Father Zimbabwe left us a country to build. Let us not disappoint him
It’s now 22 years since the death of Father Zimbabwe Dr. Joshua Nyongolo “Chibwechitedza” Nkomo, one of the founding fathers of Zimbabwe, a hero of the liberation struggle, and man of the people.
The legacy of Dr. Joshua Nkomo lives on up to today. He is a man to whom the unity and peace that Zimbabwe enjoy is accredited to, because he wanted a peaceful and united nation.
While there are many lessons to be learnt from the life of Dr Joshua Nkomo which spanned for 82 years, the love for his people and country, peace and unity comes tops.
He sacrificed the greater part of his adulthood fighting for the independence of Zimbabwe and fulfilling of his dream of achieving a nation.
Furthermore, whenever unity and peace were needed for the furtherance of the people of Zimbabwe’s cause, Dr. Joshua Nkomo was able to sacrifice, compromise and accommodate the views of others but guided by principle.
For Dr Joshua Nkomo peace and unity of Zimbabwe was of utmost importance particularly as ingredients of the development trajectory for a better Zimbabwe.
He understood and demonstrated practically these virtues culminating in the signing of the Unity Accord in 1987, to usher in peace and unity for which he had given everything for.
As we commemorate Dr Joshua Nkomo’s life and legacy, at a time things are looking up in Zimbabwe, we must draw lessons of selflessness, servant leadership, accommodation and compromise, as we seek to consolidate the socio-economic development vision of the country.
The future of Zimbabwe requires many Joshuas, youth, who are ready to selflessly, sacrificial and out of patriotism do all that is humanly possible to help the country realise vision 2030.
As a youth Joshua Nkomo gave his life to the struggle for the liberation of Zimbabwe. He was a staunch nationalist who knew no boundary, region, nor tribe but a Zimbabwe that needed his selfless service for the people of Zimbabwe, the Zimbabwe that he loved so much.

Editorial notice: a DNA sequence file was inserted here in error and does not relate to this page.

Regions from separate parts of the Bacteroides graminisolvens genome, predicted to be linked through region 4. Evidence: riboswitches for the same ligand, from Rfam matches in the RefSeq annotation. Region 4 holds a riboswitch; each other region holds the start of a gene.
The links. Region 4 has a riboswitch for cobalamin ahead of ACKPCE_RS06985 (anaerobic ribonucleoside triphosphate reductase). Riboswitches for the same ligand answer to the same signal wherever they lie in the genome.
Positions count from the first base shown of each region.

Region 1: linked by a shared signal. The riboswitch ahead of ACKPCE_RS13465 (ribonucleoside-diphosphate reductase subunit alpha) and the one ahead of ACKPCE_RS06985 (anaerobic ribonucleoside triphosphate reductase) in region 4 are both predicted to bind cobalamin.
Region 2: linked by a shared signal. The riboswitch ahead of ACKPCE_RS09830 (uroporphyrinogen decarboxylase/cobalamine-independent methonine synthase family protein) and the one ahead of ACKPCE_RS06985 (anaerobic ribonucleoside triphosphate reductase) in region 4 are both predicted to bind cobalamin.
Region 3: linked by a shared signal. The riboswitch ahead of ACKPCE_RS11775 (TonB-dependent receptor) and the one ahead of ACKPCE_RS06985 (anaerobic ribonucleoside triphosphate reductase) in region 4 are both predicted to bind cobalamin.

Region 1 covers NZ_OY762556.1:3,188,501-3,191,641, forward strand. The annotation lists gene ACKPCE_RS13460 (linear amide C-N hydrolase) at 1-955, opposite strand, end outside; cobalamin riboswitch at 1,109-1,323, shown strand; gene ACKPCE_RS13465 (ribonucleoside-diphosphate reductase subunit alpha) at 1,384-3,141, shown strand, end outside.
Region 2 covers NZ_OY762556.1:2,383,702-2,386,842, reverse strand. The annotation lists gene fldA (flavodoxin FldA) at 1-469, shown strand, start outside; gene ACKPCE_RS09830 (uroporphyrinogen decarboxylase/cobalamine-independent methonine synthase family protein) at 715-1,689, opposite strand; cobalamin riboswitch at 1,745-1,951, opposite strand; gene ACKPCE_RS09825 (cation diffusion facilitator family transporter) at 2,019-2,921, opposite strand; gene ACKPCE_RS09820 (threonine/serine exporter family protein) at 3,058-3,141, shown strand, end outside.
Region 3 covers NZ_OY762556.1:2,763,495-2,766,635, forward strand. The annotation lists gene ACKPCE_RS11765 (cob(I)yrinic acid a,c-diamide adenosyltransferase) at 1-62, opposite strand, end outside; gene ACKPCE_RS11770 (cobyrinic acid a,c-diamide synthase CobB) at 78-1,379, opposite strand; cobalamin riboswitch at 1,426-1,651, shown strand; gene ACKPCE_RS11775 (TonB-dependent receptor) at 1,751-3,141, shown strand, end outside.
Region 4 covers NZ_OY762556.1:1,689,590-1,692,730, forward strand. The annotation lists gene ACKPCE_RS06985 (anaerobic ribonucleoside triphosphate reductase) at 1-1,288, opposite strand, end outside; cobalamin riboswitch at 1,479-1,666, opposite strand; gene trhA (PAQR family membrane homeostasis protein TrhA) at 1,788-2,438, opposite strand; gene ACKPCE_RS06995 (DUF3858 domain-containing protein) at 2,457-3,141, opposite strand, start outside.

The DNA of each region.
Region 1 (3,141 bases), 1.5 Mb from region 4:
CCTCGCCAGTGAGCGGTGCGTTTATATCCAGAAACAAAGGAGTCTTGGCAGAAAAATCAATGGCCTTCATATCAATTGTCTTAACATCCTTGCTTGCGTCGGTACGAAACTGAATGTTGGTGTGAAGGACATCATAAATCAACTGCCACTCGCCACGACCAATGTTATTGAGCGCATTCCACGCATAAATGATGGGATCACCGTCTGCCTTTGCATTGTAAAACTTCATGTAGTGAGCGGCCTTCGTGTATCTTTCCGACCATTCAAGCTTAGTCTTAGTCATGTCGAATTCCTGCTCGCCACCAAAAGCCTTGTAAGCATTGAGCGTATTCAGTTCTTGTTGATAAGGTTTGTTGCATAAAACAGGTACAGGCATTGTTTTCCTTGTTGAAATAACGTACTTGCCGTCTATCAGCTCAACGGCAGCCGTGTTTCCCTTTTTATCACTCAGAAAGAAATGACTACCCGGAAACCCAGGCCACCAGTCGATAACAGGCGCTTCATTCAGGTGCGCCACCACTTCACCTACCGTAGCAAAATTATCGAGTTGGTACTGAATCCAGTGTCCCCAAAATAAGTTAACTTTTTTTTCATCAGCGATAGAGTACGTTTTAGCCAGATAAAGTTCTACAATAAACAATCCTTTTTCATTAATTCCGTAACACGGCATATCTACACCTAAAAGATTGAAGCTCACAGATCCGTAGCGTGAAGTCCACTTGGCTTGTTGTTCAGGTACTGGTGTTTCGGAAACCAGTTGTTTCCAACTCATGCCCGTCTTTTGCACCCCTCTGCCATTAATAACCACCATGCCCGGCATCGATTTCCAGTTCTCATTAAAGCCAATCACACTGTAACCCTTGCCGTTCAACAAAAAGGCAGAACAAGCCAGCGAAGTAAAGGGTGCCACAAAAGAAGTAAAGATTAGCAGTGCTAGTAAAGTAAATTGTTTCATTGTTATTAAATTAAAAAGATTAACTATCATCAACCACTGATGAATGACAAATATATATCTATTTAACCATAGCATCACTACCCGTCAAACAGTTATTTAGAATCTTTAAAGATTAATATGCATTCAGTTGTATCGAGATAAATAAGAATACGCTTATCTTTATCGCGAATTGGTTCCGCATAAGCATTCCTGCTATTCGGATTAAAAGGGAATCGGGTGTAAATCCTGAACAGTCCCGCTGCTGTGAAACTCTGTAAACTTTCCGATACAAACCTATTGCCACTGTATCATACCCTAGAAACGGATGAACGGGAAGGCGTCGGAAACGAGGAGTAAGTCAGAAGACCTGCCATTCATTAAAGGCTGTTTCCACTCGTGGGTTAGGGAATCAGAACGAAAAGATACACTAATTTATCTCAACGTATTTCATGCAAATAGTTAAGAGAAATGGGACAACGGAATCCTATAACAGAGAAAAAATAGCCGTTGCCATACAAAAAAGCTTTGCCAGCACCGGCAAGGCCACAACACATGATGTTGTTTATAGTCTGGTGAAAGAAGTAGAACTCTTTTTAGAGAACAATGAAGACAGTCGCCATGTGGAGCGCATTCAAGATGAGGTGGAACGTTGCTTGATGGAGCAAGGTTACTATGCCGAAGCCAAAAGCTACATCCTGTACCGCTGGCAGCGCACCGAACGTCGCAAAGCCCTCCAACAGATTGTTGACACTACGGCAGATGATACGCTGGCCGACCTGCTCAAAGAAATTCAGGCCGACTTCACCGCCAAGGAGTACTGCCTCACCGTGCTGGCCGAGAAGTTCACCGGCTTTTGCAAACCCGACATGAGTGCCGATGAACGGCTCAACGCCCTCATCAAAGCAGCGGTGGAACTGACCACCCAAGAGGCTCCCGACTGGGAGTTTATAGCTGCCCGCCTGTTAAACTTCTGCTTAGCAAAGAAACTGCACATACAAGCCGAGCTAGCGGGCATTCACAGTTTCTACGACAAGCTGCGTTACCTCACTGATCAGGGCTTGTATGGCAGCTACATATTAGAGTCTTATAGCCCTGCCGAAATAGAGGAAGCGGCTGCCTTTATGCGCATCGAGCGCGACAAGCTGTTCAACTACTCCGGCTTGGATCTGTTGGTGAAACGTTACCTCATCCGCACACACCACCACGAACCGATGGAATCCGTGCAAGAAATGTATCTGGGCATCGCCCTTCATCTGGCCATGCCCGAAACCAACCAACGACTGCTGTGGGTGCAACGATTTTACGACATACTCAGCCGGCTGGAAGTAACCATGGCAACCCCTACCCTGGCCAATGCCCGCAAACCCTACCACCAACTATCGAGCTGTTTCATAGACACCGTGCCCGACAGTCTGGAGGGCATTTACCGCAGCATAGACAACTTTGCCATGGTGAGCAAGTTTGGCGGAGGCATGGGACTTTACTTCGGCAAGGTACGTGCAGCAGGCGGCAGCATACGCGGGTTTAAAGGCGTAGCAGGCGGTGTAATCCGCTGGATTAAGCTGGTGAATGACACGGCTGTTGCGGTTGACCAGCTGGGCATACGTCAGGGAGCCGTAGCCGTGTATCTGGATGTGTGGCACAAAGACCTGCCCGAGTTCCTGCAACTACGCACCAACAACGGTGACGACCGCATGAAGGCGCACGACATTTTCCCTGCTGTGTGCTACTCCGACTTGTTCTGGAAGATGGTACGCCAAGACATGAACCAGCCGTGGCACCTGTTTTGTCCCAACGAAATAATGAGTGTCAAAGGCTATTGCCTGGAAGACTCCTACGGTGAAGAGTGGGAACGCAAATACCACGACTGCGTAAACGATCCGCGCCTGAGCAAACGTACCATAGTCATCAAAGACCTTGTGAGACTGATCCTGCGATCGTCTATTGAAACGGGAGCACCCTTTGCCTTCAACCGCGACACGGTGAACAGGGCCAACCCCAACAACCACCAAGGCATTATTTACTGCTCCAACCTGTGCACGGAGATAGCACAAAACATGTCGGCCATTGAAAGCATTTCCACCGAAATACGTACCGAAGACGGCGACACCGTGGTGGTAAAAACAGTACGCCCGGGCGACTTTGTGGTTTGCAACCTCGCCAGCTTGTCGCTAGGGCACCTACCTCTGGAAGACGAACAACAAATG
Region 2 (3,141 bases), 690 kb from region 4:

The challenge now is to us who are living to complete the journey that Dr Joshua Nkomo and other founding fathers, heroes and heroines, started. A journey that requires incorruptible selfless youths who are ready to compromise and accommodate on principle for the good of the generality of Zimbabweans.
This is a passionate plea to fellow citizens, to do the right thing and stop destroying our own country for expediency.
The recovery of Zimbabwe’s economy requires more than political dialogue. It requires men, women and youths who espouse the character and virtues of Dr Joshua Nkomo.
However, there are real issues that require decisive, radical and urgent attention ensure that we achieve Zimbabwe that Dr Joshua Nkomo would have loved to see.
Among these are corruption and selfishness, which are evils that Dr Nkomo would not have wanted.
Because of our egos, we are all complicity to the demise of our economy.
It is time that we understand that the government can do so much, and we as responsible citizens must play our part for the economic recovery of our country.
Father Zimbabwe played his part, and we have a duty to sustain that which they started.
The vision of the current administration is consistent with the vision that Father Zimbabwe had for the country.
He knew that to achieve this vision he needed all hands on the deck and honest hard work from each everyone across the country.
ZANU PF under the leadership of President Mnangagwa has been consistently calling all people to rally behind vision 2030. President Mnangagwa has been resolute on urging people to unite, love each other, contribute selflessly through honest hard work to vision 2030.
There are tangible signs on the ground of hope and economic development in the country. Dr. Joshua Nkomo while he would have loved to see more, the current trajectory elicits a smile of hope.
What is needed now is for youths, who are the current and future leaders, to support ZANU PF, the right foot forward, in its quest to see a middle-income society by 2030.
Dr Joshua Nkomo, “Father Zimbabwe,” “Umafukufuku,” “Chibwechitedza,” uMdala wethu left us a country to build, selflessly and sacrificially for posterity.
Kennedy Mapesa Mandaza is the ZANU PF SA Secretary for Information and Publicity. He writes in his personal capacity and the views shared in this article are his.
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